A broken jaw is a prevalent form of facial injury. In most cases, only the nose is damaged. Any damage are usually the result of a direct blow or trauma to the jawbone.
What are the possible causes?
- Vehicular accidents
- Sports injuries
Indications of a broken jaw
- Jaw pain
- Sensation that the teeth does not properly fit together. The individual might not be able to open his/her jaw completely, have issues speaking or notice swelling of the jaw.
- Lower lip or chin seems numb due to damage to the nerve that runs through the mandible.
- There is bleeding or changes in the lineup of teeth within the mouth. There is also bruising beneath the tongue or even a wound in the ear canal.
When to seek medical care
A doctor should be consulted for the following:
- The individual has been injured
- Feels that his/her teeth do not correctly fit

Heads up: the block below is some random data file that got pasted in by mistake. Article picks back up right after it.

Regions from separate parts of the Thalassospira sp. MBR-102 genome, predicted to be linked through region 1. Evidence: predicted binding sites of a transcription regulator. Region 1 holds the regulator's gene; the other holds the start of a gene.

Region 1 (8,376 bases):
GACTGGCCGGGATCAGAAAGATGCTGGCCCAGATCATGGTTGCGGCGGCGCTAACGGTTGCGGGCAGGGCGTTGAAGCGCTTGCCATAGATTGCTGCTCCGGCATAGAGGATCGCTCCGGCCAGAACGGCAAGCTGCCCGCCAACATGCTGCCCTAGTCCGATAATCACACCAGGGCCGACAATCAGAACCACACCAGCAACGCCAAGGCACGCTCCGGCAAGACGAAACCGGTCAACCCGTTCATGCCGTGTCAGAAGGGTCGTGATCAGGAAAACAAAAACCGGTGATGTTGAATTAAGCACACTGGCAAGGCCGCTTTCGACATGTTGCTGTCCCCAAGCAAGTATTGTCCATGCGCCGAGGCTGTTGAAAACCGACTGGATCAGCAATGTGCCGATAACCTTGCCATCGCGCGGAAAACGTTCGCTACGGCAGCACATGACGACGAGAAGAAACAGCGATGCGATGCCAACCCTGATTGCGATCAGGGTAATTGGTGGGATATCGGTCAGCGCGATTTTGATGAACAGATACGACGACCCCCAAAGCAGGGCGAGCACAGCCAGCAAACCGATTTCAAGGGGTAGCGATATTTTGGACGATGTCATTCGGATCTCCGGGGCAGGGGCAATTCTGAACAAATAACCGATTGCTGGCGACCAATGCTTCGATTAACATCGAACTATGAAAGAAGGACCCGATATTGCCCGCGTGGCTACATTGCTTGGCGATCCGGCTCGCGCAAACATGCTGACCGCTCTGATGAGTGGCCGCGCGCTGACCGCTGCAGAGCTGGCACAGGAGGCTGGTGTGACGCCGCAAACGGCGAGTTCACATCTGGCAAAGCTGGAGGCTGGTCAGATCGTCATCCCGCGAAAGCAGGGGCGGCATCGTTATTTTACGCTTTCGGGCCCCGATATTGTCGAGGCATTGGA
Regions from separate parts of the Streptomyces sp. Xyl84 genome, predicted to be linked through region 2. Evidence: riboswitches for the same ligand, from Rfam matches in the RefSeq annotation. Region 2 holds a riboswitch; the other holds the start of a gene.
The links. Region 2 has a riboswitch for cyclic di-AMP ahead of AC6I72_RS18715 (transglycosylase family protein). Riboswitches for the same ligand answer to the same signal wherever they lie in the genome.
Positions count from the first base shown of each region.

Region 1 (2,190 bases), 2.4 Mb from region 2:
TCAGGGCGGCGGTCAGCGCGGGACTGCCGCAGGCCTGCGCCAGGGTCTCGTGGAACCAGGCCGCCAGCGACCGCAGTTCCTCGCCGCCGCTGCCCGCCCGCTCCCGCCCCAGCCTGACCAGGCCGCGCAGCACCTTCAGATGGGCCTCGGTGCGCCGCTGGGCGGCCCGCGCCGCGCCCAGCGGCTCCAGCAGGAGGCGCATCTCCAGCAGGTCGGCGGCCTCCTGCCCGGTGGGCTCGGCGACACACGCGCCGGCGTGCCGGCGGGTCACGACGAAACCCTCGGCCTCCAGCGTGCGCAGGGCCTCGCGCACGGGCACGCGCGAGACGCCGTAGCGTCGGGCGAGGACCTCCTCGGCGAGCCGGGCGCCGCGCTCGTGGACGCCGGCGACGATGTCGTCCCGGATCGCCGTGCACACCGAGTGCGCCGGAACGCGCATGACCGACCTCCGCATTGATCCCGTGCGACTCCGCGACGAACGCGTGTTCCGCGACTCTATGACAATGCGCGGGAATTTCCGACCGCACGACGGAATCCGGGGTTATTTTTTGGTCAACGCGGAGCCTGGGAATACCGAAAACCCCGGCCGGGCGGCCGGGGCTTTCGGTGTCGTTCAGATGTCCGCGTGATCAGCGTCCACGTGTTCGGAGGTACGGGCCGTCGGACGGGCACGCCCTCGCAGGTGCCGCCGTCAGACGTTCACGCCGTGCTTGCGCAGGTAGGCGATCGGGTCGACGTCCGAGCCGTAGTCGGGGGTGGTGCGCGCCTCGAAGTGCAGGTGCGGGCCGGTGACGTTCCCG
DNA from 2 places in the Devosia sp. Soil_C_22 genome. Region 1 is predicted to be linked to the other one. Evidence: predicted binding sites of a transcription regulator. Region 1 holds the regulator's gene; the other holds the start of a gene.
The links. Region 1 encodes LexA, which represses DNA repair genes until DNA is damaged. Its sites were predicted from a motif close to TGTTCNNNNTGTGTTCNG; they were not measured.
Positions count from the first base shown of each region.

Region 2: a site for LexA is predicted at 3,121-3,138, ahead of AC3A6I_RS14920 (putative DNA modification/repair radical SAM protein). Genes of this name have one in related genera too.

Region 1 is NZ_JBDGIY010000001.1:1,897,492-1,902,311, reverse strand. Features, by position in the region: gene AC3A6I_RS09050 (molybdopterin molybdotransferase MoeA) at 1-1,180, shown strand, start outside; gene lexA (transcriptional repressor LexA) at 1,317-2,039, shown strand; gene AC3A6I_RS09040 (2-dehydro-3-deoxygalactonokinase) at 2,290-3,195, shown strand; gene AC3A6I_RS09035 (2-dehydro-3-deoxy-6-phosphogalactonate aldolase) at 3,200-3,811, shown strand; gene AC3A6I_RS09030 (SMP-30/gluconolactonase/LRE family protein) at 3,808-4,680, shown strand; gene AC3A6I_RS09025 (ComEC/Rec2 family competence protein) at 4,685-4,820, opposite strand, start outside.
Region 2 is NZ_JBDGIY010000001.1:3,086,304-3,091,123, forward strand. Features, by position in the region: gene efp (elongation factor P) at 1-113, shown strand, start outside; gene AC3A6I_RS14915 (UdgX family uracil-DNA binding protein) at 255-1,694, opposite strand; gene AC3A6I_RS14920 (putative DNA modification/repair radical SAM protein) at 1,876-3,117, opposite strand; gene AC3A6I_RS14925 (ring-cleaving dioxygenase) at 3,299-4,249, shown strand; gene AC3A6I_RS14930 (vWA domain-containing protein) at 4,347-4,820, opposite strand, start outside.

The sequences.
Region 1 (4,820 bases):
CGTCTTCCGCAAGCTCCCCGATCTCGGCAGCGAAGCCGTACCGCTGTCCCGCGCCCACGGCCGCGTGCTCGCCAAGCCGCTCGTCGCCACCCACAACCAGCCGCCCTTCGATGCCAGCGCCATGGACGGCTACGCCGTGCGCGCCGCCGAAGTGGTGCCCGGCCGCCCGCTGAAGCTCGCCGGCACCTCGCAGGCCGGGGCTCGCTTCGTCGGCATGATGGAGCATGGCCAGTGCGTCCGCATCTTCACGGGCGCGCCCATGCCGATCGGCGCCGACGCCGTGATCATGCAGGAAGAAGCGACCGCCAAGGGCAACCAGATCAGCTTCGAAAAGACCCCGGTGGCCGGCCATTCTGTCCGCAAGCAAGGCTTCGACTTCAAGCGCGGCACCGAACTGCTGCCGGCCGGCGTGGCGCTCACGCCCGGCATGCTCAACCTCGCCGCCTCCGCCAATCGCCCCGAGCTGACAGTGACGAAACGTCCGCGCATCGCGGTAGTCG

- There is swelling inside the mouth
- Difficult speaking
- Evident swelling
A broken jaw requires assessment at a healthcare facility. An individual with a suspected injury should be taken to the nearest emergency department. A possible but serious consequence of a broken jaw is difficulty breathing due to the loss of support to the tongue. Any breathing issues must be addressed right away.
Treatment at home
If the individual has any questions on his/her broken jaw, he/she must be assessed by a doctor. An ice pack can be applied to the jaw to control the swelling while on the way to see a doctor. Oftentimes, a paper cup is needed to catch drool or to spit blood into as well.
More Information / Disclaimer
The information posted on this page on a broken jaw is for learning purposes only. Learn to recognize and manage a broken jaw by taking a standard first aid course with one of our training providers.